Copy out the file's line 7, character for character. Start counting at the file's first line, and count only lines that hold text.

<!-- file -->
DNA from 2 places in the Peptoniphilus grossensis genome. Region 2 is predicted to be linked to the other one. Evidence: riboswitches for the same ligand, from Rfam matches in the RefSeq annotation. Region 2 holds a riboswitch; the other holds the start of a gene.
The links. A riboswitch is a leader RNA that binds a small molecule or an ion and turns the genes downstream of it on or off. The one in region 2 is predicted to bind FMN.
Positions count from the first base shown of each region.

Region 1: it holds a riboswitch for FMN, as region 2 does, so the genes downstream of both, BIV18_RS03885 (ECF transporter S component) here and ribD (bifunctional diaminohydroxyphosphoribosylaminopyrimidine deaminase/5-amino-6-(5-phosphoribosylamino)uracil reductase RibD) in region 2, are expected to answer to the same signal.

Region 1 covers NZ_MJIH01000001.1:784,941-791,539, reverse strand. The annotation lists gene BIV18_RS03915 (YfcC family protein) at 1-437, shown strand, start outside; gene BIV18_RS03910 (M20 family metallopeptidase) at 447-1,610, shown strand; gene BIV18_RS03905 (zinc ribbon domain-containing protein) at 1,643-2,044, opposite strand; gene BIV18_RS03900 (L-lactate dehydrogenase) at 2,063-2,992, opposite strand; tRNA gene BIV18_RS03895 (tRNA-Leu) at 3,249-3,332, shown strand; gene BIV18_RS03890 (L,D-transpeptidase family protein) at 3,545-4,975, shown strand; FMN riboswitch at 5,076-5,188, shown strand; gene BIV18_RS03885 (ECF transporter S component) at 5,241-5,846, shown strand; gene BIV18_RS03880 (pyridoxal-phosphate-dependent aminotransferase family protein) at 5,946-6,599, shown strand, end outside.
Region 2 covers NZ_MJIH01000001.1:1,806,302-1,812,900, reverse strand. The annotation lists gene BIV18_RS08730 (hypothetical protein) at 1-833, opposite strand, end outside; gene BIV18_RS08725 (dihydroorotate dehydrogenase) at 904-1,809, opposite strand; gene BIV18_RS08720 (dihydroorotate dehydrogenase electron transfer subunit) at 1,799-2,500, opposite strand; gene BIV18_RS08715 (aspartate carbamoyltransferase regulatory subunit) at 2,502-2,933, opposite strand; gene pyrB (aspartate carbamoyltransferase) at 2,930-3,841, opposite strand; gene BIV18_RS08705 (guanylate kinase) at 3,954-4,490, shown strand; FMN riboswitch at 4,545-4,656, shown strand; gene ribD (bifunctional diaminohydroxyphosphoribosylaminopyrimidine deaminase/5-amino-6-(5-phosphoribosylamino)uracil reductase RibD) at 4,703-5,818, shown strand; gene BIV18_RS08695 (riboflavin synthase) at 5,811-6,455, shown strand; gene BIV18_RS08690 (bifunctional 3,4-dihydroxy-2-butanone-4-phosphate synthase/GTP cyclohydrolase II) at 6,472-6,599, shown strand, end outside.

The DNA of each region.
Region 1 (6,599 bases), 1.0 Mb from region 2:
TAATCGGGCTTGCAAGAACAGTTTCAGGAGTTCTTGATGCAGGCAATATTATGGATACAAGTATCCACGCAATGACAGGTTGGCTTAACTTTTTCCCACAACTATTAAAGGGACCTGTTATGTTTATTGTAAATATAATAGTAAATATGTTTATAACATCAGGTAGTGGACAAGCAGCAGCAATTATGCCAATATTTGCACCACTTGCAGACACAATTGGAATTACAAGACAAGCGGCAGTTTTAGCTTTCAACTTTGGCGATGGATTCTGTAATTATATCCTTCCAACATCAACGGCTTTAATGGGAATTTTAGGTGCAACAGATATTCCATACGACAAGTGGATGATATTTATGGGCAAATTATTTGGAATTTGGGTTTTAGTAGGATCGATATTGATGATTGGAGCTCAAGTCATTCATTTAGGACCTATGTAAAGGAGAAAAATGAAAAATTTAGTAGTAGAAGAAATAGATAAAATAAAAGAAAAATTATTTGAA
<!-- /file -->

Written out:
The DNA of each region.